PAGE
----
|1.2 million (2011)|
|Regions with significant populations|
|Jammu and Kashmir||190|
Minority: Christianity, Islam and Buddhism
|Related ethnic groups|
The Tripuri (also known as Tripura Tipra, Tiprasa, Twipra), are a Tibeto-Burman-speaking ethnic group of Northeast Indian state of Tripura. They are the descendants of the inhabitants of the Twipra/Tripura Kingdom in North-East India and Bangladesh. The Tripuri people through the Manikya dynasty ruled the Kingdom of Tripura for many years until the kingdom joined the Indian Union on 15 October 1949.
Tripuris are the native people of Tripura having its own unique and distinct rich culture, tradition, and history. They were able to expand their influence as far south as Chittagong Division, as far west as Comilla and Noakhali (known during the British period as "plains Tipperah")and as far north as Sylhet Division (all in present Bangladesh). Chittagong Hill Tracts was the part of Tipperah Kingdom till British took control of the Indian subcontinent. In the year 1512, the Tipperas were at the height of their supremacy when they defeated the Mughals. The ruling dynasty passed through several periods of history and ruled Tripura for several centuries until the 18th century, after which Plain Tippera became a colony of Britain and Hill Tippera remained an independent princely state. On 14 October 1949, Hill Tippera was merged into the newly independent India as Tripura State.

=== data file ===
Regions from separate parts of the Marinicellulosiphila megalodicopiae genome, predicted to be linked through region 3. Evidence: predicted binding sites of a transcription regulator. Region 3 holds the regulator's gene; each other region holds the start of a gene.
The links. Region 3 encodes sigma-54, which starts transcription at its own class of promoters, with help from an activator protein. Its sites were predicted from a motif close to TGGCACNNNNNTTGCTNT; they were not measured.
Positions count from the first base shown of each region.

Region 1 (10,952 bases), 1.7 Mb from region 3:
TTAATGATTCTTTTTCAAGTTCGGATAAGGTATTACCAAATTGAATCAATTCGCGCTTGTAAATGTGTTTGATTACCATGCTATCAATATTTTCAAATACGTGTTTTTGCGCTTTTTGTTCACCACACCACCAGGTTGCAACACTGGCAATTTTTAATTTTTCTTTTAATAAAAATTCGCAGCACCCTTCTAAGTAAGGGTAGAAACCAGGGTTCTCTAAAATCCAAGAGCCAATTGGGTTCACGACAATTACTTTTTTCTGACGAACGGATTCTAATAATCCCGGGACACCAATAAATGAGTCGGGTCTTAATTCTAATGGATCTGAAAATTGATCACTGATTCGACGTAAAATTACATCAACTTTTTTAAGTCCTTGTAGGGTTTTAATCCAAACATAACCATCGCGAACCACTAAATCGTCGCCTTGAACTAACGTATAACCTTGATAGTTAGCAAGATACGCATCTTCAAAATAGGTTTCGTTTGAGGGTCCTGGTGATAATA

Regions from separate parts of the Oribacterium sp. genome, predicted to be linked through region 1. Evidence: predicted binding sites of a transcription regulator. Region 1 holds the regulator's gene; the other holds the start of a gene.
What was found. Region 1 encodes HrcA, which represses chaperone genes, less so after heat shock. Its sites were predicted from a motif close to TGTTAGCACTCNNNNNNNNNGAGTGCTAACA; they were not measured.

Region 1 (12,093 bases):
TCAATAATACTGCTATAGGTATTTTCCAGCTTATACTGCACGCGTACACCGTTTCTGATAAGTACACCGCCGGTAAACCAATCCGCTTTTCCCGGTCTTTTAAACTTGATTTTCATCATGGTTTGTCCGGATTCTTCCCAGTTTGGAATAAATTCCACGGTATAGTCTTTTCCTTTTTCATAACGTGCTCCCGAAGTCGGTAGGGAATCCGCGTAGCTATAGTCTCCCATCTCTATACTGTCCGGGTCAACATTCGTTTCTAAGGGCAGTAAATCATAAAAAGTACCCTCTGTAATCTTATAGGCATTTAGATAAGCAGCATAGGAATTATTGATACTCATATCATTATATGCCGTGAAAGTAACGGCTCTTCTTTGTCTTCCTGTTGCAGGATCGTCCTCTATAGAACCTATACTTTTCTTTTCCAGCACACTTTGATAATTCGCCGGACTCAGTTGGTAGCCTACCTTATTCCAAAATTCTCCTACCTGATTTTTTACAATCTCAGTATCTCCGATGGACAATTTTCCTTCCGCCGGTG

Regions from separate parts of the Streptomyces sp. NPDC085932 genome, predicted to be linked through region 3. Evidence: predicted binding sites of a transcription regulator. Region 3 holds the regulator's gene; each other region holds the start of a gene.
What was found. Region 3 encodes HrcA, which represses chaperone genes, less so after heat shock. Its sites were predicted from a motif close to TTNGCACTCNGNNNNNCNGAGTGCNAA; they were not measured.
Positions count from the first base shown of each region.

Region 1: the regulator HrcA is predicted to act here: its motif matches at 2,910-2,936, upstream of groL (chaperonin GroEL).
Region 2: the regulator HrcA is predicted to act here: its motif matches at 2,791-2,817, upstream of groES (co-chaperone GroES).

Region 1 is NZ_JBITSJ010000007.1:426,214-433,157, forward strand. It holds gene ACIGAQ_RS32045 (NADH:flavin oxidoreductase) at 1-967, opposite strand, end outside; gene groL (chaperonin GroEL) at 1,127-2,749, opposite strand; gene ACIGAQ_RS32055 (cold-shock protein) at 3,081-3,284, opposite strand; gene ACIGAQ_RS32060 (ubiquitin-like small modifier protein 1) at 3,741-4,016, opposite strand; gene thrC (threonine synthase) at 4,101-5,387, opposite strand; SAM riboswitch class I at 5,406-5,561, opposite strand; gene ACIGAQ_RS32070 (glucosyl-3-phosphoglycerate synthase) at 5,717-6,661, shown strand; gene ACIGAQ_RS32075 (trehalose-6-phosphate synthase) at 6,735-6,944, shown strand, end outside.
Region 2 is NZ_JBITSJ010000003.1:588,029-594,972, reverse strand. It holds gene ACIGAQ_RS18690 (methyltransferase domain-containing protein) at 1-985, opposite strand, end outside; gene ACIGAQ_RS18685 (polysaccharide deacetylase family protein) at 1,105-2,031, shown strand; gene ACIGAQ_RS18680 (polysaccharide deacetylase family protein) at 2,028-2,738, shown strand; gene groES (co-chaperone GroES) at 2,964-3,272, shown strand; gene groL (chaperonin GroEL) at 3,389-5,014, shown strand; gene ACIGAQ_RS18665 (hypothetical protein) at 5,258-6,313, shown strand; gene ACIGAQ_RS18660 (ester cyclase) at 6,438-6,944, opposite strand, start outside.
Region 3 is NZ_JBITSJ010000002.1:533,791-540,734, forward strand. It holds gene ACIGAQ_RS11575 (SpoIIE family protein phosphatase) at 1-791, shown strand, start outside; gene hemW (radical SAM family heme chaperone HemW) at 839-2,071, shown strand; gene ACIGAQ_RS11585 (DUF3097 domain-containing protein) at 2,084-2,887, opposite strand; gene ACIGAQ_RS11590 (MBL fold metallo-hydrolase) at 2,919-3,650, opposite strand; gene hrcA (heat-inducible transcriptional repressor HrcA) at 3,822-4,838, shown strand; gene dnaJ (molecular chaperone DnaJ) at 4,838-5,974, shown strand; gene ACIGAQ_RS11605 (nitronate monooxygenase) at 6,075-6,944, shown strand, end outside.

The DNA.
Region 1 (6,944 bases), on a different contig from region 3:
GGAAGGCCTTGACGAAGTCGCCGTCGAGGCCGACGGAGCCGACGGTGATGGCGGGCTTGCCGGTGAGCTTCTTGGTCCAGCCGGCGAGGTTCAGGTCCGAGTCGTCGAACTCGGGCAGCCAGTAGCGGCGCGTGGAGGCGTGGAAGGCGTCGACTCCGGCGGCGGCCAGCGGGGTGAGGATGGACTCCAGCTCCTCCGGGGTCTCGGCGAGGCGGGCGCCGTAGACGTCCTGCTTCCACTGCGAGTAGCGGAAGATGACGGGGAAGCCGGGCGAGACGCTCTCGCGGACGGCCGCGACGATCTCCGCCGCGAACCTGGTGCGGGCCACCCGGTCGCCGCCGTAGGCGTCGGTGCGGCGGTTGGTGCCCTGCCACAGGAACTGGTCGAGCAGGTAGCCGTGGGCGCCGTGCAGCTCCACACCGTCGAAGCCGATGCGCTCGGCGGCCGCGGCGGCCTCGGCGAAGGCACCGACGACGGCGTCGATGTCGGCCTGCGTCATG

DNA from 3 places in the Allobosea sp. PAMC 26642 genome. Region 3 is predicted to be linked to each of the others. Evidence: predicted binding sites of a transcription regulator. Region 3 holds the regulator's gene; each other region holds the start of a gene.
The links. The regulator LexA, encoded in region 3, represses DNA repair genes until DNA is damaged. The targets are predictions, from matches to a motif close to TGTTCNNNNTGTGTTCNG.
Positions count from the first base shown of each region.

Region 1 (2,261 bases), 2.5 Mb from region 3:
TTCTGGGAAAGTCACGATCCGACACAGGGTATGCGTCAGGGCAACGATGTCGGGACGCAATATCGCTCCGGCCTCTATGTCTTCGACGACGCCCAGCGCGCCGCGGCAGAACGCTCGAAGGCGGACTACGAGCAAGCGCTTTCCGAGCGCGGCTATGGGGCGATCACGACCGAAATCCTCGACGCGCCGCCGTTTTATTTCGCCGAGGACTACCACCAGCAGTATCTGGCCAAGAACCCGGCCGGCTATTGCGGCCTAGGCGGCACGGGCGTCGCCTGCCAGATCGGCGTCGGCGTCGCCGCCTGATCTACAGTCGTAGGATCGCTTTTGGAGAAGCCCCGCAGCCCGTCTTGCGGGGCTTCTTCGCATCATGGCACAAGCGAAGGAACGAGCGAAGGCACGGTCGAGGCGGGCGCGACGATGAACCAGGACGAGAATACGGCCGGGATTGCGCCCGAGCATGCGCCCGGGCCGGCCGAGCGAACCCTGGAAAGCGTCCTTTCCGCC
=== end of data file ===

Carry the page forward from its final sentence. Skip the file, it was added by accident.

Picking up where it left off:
Main article: Kokborok language
The Tripuri people speak Kokborok (also known as Tipra), a Tibeto-Burman language. Tripuri is the official language of Tripura, India. There are estimated to be more than one million speakers of the dialects of Tripuri in Tripura, and additional speakers in Mizoram and Assam in India, as well as Sylhet and the Chittagong Hill Tracts in Bangladesh. It is also spoken in Feni.
There are three main dialects of Tripuri, though the central dialect of the royal family, DebBarma (Puratan Tripur), is a prestige dialect understood by everyone. It is the standard for teaching and literature. It is taught as the medium of instruction up to class fifth and as subject up to graduate level in Tripura.
Historically, Tripuri was written in native Tripuri script known as Koloma, the earliest known writing in Tripuri dates from the 1st century AD, and was written in Koloma. The script was replaced by an alphabet based on the Eastern Nagari script. Currently the revival of ancient Koloma script is in process.
Some of the most notable Tripuri historical literary works, written by court scholars, include: